Because I'll be on the road almost every week from now until Thanksgiving, I filled last week's evenings with a number of social events, including The Wizard of Oz at the Boulder Dinner Theater, Cinderella at the Ellie Caulkins Opera House, Wicked at the Buell Theater, and Cleo Parker Robinson Dance at the Newman Center, all in the Denver metro area.
I love dancing; it's such a beautiful and open expression of the human spirit. It may surprise you to know that I took ballet in elementary school, and in college did a bit of modern dance for a musical (but that's another story).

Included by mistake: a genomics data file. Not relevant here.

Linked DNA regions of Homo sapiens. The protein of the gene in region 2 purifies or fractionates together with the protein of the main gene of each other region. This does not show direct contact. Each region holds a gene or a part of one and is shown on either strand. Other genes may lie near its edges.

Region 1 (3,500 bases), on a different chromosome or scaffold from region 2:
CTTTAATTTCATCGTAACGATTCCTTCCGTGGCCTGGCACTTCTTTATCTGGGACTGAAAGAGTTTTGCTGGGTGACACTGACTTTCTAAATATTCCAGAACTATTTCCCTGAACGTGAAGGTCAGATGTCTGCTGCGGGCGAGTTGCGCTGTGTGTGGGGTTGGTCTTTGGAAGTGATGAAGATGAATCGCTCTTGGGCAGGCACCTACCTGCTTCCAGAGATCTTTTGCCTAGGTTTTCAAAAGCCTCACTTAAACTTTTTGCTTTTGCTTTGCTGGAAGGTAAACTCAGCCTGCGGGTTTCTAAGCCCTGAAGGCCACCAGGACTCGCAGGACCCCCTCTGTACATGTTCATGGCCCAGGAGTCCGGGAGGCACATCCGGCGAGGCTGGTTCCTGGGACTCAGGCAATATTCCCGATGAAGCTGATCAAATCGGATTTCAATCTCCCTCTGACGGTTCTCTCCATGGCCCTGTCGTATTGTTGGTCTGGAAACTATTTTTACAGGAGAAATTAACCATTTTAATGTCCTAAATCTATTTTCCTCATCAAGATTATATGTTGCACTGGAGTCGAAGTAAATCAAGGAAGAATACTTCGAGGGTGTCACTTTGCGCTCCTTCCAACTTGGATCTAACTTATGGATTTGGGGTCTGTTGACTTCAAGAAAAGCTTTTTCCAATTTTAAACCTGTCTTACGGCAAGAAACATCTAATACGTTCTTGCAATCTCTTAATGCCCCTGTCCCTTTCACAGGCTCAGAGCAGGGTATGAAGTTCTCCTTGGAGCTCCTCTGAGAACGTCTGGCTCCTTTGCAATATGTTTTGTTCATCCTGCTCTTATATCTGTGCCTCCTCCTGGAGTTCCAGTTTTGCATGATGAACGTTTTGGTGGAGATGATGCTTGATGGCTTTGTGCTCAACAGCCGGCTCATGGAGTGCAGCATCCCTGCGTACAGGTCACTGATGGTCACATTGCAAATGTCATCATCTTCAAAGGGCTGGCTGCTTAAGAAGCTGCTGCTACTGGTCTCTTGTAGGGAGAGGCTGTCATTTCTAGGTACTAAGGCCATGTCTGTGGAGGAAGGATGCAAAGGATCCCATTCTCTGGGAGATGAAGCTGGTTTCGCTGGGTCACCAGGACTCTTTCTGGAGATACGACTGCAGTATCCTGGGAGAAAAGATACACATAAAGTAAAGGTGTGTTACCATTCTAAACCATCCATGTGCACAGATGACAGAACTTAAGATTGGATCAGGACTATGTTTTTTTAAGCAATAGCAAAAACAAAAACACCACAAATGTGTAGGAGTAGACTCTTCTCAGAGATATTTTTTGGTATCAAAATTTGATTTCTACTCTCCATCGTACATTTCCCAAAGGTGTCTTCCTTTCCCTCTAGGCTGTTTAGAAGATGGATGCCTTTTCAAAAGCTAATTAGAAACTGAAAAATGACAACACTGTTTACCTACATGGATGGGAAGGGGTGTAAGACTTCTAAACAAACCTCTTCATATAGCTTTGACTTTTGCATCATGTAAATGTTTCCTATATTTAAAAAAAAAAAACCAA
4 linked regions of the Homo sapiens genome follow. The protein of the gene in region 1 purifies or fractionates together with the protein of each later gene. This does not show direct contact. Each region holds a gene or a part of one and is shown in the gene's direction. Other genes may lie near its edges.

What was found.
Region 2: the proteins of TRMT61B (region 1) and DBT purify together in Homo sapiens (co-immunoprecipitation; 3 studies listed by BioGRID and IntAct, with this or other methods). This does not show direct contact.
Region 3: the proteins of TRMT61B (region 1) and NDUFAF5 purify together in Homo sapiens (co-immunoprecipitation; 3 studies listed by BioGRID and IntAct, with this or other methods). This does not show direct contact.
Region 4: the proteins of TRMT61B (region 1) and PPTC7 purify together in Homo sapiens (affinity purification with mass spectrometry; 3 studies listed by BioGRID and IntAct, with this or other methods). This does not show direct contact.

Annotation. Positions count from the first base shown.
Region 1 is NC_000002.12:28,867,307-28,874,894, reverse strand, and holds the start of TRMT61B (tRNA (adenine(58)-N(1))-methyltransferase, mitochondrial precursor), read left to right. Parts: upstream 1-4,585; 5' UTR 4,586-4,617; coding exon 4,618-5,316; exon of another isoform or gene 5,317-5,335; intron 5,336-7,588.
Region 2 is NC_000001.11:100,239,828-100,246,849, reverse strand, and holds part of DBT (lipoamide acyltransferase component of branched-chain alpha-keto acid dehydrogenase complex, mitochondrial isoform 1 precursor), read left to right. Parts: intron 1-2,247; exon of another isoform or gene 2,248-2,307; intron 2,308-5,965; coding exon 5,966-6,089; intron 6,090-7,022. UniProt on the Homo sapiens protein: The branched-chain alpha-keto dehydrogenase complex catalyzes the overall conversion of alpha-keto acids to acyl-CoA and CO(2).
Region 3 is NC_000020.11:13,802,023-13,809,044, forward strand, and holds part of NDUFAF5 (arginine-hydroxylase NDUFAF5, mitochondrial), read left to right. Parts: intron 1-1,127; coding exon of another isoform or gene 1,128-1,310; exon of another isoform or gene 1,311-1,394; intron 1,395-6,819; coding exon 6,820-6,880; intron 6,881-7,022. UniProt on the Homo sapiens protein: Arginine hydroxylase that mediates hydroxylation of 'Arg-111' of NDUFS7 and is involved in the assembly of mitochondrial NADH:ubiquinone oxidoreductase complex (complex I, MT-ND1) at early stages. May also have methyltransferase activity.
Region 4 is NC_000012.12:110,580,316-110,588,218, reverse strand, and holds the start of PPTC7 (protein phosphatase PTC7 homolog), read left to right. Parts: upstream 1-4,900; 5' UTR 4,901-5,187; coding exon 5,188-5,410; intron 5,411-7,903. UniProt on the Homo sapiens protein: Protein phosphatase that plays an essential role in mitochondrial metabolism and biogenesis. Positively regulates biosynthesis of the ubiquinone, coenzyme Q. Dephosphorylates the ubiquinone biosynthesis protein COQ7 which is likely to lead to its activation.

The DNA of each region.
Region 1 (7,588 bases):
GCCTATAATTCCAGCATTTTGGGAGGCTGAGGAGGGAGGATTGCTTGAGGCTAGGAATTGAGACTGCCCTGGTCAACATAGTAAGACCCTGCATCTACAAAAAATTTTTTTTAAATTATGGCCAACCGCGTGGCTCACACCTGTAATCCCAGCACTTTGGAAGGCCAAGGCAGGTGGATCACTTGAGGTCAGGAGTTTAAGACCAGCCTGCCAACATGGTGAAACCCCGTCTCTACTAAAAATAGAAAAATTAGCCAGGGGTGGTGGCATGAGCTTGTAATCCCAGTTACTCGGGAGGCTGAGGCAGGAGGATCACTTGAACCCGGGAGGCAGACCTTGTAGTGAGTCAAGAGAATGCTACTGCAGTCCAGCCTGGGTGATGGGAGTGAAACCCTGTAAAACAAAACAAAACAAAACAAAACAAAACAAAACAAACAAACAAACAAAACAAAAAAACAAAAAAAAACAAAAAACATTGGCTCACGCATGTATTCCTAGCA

There are many genres of dance: ballet, jazz, salsa, hip hop, tap...the list goes on. There are also many identifiable dance masters each with their own visibly distinctive style: Bob Fosse, Debbie Allen, Michael Baryshnikov...that list goes on as well.
It seems to me that there's a curious relationship between dance and software architecture: in both disciplines, there are only a limited number of patterns available, each genre assembles those patterns in specific ways that define a particular genre, and furthermore, most knowledge is passed on through tribal memory, from one dancer or architect to another. In dance, by the way, some attempts have been made to define a graphical notation (labanotation) for describing dance movements, just as we have the UML for visualizing, specifying, constructing, and documenting software-intensive systems.
The Architecture of Dance
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